Phil Mickelson feeling Minnesota love


2009 PGA ChampionshipCHASKA, Minn. ' The roar echoed across Hazeltine National Golf Club.
That Phil Mickelson can conjure thunder under clear blue skies at the PGA Championship comes as no surprise, but this was a practice round.
Mickelson jolted the folks jammed into the bleachers at the 18th hole off their feet by holing a 12-foot putt.
And it wasnt even for birdie.
Phil Mickelson PGA Championship
Phil Mickelson signs autographs for fans during his practice round Wednesday at the PGA Championship at Hazeltine National. (Getty Images)
It was an unremarkable putt to save par, though it was hardly inconsequential.
That was a $100 putt, Butch Harmon, Mickelsons swing coach, said afterward.
Mickelsons putt saved him from reaching into his wallet after an 18-hole match with long-hitting Dustin Johnson. Mickelsons putt assured a push in their all-square match. As impressed as Harmon was with the nature of the fan reaction, he was more impressed by the nature of Mickelsons last stroke. He believes Mickelsons ball striking is sharp enough to win this week. He believes putting was the difference in Mickelsons runner-up finish at the U.S. Open in June and his close call at the Masters in April, and he suspects it will make the difference again this week.
Phil played really, really well at the U.S. Open, Harmon said. His ball striking's been good. He missed some short putts like he did at the Masters and that probably cost him winning.
Wednesday marked Mickelsons first practice round at Hazeltine National this week.
His day began almost as remarkably as it ended. He received a standing ovation.
Theres nothing unusual about Mickelson inspiring that, either, except it came on the driving range before he hit a shot.
Fans squeezed into the bleachers spotted him crossing the bridge to the range, and it was like some head of state had arrived. One by one, they began rising and cheering and even chanting his name.
Of course, its noisier than ever around Mickelson now because his fans are cheering for two. Though Amy, Mickelsons wife, isnt here as she recovers from breast cancer surgery, shes here in spirit. Leftys legion of fans let him know at every turn that they understand that.
Its been flattering, but whats been interesting is to see how this affects so many people, Mickelson said. Everybody has a personal story, because its affected everybodys life. Whether its their mother, sister or whether its breast cancer or another form of cancer, its shocking to me to see how this disease has affected so many people.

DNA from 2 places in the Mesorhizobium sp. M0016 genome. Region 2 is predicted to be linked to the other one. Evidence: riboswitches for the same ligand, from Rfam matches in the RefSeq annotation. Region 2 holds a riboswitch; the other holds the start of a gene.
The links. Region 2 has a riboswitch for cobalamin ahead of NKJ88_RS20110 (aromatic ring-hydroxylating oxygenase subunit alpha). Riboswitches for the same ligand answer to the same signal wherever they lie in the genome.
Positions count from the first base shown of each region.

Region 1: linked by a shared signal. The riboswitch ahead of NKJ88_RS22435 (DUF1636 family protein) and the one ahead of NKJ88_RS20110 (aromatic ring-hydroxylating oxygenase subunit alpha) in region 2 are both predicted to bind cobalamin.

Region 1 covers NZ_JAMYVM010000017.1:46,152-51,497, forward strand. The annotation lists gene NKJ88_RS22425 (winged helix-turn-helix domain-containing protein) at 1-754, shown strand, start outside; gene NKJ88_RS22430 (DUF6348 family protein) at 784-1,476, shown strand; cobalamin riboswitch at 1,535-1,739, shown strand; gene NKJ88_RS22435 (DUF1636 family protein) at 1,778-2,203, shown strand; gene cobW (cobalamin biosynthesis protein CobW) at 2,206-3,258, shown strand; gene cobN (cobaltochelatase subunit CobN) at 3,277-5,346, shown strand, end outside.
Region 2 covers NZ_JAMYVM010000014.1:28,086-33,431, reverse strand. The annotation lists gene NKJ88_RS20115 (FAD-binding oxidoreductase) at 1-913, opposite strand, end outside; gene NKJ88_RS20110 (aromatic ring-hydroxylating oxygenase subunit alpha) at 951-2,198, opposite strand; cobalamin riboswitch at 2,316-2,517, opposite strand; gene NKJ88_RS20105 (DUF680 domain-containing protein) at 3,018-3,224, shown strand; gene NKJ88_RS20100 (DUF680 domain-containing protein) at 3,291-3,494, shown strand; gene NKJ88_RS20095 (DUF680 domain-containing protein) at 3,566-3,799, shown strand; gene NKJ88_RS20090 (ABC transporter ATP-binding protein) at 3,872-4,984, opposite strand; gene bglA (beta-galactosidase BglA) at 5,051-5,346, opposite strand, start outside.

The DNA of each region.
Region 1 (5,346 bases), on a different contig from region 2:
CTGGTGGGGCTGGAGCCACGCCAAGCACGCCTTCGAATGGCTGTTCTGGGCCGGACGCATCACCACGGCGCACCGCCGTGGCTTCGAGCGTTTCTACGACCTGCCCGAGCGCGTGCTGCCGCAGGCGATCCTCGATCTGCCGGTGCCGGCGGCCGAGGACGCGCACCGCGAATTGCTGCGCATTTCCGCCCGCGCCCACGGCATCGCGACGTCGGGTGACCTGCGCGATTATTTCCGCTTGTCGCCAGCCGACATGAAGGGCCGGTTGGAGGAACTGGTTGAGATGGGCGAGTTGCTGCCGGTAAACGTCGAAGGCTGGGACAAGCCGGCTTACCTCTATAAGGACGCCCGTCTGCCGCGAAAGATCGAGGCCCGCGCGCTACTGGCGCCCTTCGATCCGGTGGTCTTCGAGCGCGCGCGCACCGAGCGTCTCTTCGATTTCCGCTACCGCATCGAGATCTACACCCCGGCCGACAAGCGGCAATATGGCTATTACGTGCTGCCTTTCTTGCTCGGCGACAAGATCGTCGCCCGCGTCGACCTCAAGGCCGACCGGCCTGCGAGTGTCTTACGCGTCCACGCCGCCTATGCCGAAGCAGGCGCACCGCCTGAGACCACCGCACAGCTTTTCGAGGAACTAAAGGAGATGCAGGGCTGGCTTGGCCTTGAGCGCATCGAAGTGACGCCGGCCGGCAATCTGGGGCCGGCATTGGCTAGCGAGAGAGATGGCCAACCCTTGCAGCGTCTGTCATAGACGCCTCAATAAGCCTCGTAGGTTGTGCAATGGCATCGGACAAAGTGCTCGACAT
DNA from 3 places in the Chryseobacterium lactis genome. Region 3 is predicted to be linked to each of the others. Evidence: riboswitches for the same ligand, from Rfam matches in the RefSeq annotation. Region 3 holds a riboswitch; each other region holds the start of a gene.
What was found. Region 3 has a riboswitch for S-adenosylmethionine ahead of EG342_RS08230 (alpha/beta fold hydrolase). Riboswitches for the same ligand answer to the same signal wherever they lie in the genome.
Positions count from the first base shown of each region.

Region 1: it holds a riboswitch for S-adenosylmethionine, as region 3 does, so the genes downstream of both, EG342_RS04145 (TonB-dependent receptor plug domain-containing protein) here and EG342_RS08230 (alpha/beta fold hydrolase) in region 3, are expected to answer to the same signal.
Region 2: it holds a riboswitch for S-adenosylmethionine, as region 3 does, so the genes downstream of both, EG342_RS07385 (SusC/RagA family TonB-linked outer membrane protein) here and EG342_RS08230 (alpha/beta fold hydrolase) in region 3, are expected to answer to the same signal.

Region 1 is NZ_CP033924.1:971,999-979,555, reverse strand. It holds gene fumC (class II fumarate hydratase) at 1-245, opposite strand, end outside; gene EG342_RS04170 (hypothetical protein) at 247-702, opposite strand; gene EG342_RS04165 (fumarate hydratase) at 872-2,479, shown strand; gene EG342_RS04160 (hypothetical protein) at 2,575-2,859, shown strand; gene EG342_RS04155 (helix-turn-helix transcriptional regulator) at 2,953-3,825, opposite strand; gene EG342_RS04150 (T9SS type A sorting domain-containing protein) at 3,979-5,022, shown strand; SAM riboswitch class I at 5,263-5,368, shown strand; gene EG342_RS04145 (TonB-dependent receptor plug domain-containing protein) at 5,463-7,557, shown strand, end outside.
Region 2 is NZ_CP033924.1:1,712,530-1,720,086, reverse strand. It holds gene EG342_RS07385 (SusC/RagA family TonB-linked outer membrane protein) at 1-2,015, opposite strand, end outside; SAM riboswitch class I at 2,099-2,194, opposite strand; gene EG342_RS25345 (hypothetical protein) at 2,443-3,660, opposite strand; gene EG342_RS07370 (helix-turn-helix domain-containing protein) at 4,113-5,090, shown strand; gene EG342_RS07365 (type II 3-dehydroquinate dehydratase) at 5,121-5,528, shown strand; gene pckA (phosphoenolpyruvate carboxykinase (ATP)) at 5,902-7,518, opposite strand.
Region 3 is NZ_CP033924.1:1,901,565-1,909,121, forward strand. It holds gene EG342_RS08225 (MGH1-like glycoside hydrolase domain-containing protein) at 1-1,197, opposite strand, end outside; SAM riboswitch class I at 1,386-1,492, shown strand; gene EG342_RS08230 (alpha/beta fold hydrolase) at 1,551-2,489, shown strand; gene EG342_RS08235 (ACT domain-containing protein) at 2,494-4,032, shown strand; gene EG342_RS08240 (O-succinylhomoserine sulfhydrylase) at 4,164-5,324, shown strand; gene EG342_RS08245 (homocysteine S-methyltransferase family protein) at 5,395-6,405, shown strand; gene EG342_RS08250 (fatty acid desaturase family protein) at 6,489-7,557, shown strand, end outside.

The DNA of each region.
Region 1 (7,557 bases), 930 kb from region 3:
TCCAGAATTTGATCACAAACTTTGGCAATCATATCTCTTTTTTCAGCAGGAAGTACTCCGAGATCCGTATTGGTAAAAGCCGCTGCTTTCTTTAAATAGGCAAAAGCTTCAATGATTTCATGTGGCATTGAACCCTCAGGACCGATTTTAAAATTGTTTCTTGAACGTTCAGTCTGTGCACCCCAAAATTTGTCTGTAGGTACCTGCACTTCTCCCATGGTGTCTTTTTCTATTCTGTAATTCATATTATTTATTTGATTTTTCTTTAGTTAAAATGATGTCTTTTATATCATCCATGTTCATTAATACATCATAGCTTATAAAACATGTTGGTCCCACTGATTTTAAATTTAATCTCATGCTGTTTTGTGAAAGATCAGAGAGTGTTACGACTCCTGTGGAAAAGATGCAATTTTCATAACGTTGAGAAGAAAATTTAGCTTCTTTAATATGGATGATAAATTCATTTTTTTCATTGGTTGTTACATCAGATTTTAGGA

Mickelson will be looking to win the fourth major of his career this week. He skipped the British Open last month to be with Amy and the couples three young children. He said he isnt sure he will be able to play the Presidents Cup in October, and he isnt sure how many FedEx Cup playoff events hell play when they begin later this month. Amys treatment will dictate his schedule.
Its been an interesting year, and weve had some highs and lows, Mickelson said. And I think well have some more highs and lows for the next year or two. I think in the end, everythings going to be fine. But right now, things are day-to-day for us. Thats both golf and not golf.
Minnesotans made it clear Wednesday that they love Mickelson as much as the New Yorkers who rooted him on at Bethpage Black at the U.S. Open.
With Mickelson making his way to Hazeltine Nationals first tee to play with Fred Couples, club professional Ryan Benzel and Johnson, fans stampeded in herd-like fashion to see. They were stacked along the ropes almost the entire length of the first fairway.
Lefty is the opposite of homeless. Almost everywhere Mickelson plays, it feels like a home game. Hell have a home-field advantage again this week, though he doesnt necessarily see it that way.
You still have to execute, you still have to hit shots, Mickelson said. You still have to hit the putts and shoot the low score if you expect to win, and nobody else can pull the trigger except for you.
Dave Pelz focuses on Mickelsons short-game as a coach, but he feels what the crowds mean to his players game.
I think its part of Phils personality, and if the crowds werent there he would miss them, Pelz said. He can get inspired and play out of his mind. I think you saw it at the U.S. Open. I think he just ran out of gas there. If he had a fraction more energy, I believe he would have pulled it if off at the U.S. Open. It was a combination of emotional and physical factors, but he gave it everything he had.
People say Tiger never gives up, but Phils the same way. Ive never seen Phil give up. Ive been coaching Phils short game for six years now, and Ive never seen him not try his best over a shot. Theres no give up in Phil.
Its part of what Mickelsons legion of fans love of about him.
Phil feeds off them, Harmon said.
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